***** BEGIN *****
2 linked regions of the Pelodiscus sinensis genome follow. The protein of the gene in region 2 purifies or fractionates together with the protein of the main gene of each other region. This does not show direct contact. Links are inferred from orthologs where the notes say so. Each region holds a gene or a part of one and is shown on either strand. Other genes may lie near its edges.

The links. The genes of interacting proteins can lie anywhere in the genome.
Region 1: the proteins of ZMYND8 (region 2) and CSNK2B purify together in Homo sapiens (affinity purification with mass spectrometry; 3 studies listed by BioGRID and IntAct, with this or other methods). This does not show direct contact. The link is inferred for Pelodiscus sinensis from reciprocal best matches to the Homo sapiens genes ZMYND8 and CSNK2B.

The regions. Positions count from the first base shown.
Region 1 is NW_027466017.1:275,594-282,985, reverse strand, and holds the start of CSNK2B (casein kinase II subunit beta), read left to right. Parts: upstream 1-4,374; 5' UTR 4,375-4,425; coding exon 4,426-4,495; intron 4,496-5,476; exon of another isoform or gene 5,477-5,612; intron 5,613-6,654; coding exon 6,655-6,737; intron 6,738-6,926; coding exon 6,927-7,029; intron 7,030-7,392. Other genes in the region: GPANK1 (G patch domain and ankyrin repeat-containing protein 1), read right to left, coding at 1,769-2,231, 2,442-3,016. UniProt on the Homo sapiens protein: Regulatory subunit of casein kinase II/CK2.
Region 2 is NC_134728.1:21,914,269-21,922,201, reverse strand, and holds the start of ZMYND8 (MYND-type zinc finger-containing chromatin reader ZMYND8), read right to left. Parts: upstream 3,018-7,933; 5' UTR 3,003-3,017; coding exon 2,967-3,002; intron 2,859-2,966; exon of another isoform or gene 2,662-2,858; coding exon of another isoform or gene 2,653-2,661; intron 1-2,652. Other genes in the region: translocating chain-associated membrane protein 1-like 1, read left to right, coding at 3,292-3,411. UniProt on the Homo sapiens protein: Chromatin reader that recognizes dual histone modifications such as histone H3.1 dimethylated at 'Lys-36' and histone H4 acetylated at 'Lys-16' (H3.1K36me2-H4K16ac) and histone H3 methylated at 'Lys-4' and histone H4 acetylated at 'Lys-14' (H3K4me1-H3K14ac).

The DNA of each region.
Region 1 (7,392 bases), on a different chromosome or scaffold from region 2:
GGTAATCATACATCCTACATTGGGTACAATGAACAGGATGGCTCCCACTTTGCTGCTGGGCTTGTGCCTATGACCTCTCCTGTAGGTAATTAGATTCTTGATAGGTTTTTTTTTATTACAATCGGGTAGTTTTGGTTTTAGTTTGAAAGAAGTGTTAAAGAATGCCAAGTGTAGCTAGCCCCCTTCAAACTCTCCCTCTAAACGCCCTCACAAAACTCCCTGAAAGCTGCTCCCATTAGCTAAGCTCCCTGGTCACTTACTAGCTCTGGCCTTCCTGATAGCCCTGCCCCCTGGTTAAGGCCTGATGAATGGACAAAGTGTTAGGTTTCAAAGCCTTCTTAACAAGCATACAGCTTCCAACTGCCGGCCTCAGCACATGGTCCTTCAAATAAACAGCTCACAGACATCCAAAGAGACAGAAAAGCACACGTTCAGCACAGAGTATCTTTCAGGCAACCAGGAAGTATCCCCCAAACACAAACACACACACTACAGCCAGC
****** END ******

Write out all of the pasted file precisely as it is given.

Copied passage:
2 linked regions of the Pelodiscus sinensis genome follow. The protein of the gene in region 2 purifies or fractionates together with the protein of the main gene of each other region. This does not show direct contact. Links are inferred from orthologs where the notes say so. Each region holds a gene or a part of one and is shown on either strand. Other genes may lie near its edges.

The links. The genes of interacting proteins can lie anywhere in the genome.
Region 1: the proteins of ZMYND8 (region 2) and CSNK2B purify together in Homo sapiens (affinity purification with mass spectrometry; 3 studies listed by BioGRID and IntAct, with this or other methods). This does not show direct contact. The link is inferred for Pelodiscus sinensis from reciprocal best matches to the Homo sapiens genes ZMYND8 and CSNK2B.

The regions. Positions count from the first base shown.
Region 1 is NW_027466017.1:275,594-282,985, reverse strand, and holds the start of CSNK2B (casein kinase II subunit beta), read left to right. Parts: upstream 1-4,374; 5' UTR 4,375-4,425; coding exon 4,426-4,495; intron 4,496-5,476; exon of another isoform or gene 5,477-5,612; intron 5,613-6,654; coding exon 6,655-6,737; intron 6,738-6,926; coding exon 6,927-7,029; intron 7,030-7,392. Other genes in the region: GPANK1 (G patch domain and ankyrin repeat-containing protein 1), read right to left, coding at 1,769-2,231, 2,442-3,016. UniProt on the Homo sapiens protein: Regulatory subunit of casein kinase II/CK2.
Region 2 is NC_134728.1:21,914,269-21,922,201, reverse strand, and holds the start of ZMYND8 (MYND-type zinc finger-containing chromatin reader ZMYND8), read right to left. Parts: upstream 3,018-7,933; 5' UTR 3,003-3,017; coding exon 2,967-3,002; intron 2,859-2,966; exon of another isoform or gene 2,662-2,858; coding exon of another isoform or gene 2,653-2,661; intron 1-2,652. Other genes in the region: translocating chain-associated membrane protein 1-like 1, read left to right, coding at 3,292-3,411. UniProt on the Homo sapiens protein: Chromatin reader that recognizes dual histone modifications such as histone H3.1 dimethylated at 'Lys-36' and histone H4 acetylated at 'Lys-16' (H3.1K36me2-H4K16ac) and histone H3 methylated at 'Lys-4' and histone H4 acetylated at 'Lys-14' (H3K4me1-H3K14ac).

The DNA of each region.
Region 1 (7,392 bases), on a different chromosome or scaffold from region 2:
GGTAATCATACATCCTACATTGGGTACAATGAACAGGATGGCTCCCACTTTGCTGCTGGGCTTGTGCCTATGACCTCTCCTGTAGGTAATTAGATTCTTGATAGGTTTTTTTTTATTACAATCGGGTAGTTTTGGTTTTAGTTTGAAAGAAGTGTTAAAGAATGCCAAGTGTAGCTAGCCCCCTTCAAACTCTCCCTCTAAACGCCCTCACAAAACTCCCTGAAAGCTGCTCCCATTAGCTAAGCTCCCTGGTCACTTACTAGCTCTGGCCTTCCTGATAGCCCTGCCCCCTGGTTAAGGCCTGATGAATGGACAAAGTGTTAGGTTTCAAAGCCTTCTTAACAAGCATACAGCTTCCAACTGCCGGCCTCAGCACATGGTCCTTCAAATAAACAGCTCACAGACATCCAAAGAGACAGAAAAGCACACGTTCAGCACAGAGTATCTTTCAGGCAACCAGGAAGTATCCCCCAAACACAAACACACACACTACAGCCAGC